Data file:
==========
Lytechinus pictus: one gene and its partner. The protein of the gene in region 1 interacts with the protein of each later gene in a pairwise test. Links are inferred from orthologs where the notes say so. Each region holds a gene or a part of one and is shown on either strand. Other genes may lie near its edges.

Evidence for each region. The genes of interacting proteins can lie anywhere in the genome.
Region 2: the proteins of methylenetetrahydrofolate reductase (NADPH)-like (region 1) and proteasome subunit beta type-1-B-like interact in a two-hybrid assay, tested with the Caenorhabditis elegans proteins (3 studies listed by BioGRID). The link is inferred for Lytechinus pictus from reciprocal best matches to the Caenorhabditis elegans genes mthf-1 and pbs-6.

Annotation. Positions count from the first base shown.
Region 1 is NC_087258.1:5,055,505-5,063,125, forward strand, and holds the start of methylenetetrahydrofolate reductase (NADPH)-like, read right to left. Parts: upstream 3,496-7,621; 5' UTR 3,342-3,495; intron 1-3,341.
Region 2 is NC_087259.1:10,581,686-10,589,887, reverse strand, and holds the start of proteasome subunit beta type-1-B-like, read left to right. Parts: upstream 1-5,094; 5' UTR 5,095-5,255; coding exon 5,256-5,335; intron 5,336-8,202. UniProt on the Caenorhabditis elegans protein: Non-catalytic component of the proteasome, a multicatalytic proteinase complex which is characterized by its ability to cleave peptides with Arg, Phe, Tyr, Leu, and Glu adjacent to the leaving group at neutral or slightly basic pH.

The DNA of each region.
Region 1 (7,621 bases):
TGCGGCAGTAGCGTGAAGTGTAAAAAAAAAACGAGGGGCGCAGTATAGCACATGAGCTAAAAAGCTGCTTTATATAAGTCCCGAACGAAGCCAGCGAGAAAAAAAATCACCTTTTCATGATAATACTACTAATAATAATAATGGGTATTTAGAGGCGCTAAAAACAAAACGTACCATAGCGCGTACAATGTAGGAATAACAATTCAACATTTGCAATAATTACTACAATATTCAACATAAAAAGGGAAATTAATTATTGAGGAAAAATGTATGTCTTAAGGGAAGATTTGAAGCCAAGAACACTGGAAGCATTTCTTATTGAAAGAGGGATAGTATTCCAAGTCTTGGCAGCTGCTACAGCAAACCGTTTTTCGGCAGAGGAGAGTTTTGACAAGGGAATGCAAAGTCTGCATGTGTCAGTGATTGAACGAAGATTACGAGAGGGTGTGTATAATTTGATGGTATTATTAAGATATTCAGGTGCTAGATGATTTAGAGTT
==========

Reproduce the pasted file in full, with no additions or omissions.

Lytechinus pictus: one gene and its partner. The protein of the gene in region 1 interacts with the protein of each later gene in a pairwise test. Links are inferred from orthologs where the notes say so. Each region holds a gene or a part of one and is shown on either strand. Other genes may lie near its edges.

Evidence for each region. The genes of interacting proteins can lie anywhere in the genome.
Region 2: the proteins of methylenetetrahydrofolate reductase (NADPH)-like (region 1) and proteasome subunit beta type-1-B-like interact in a two-hybrid assay, tested with the Caenorhabditis elegans proteins (3 studies listed by BioGRID). The link is inferred for Lytechinus pictus from reciprocal best matches to the Caenorhabditis elegans genes mthf-1 and pbs-6.

Annotation. Positions count from the first base shown.
Region 1 is NC_087258.1:5,055,505-5,063,125, forward strand, and holds the start of methylenetetrahydrofolate reductase (NADPH)-like, read right to left. Parts: upstream 3,496-7,621; 5' UTR 3,342-3,495; intron 1-3,341.
Region 2 is NC_087259.1:10,581,686-10,589,887, reverse strand, and holds the start of proteasome subunit beta type-1-B-like, read left to right. Parts: upstream 1-5,094; 5' UTR 5,095-5,255; coding exon 5,256-5,335; intron 5,336-8,202. UniProt on the Caenorhabditis elegans protein: Non-catalytic component of the proteasome, a multicatalytic proteinase complex which is characterized by its ability to cleave peptides with Arg, Phe, Tyr, Leu, and Glu adjacent to the leaving group at neutral or slightly basic pH.

The DNA of each region.
Region 1 (7,621 bases):
TGCGGCAGTAGCGTGAAGTGTAAAAAAAAAACGAGGGGCGCAGTATAGCACATGAGCTAAAAAGCTGCTTTATATAAGTCCCGAACGAAGCCAGCGAGAAAAAAAATCACCTTTTCATGATAATACTACTAATAATAATAATGGGTATTTAGAGGCGCTAAAAACAAAACGTACCATAGCGCGTACAATGTAGGAATAACAATTCAACATTTGCAATAATTACTACAATATTCAACATAAAAAGGGAAATTAATTATTGAGGAAAAATGTATGTCTTAAGGGAAGATTTGAAGCCAAGAACACTGGAAGCATTTCTTATTGAAAGAGGGATAGTATTCCAAGTCTTGGCAGCTGCTACAGCAAACCGTTTTTCGGCAGAGGAGAGTTTTGACAAGGGAATGCAAAGTCTGCATGTGTCAGTGATTGAACGAAGATTACGAGAGGGTGTGTATAATTTGATGGTATTATTAAGATATTCAGGTGCTAGATGATTTAGAGTT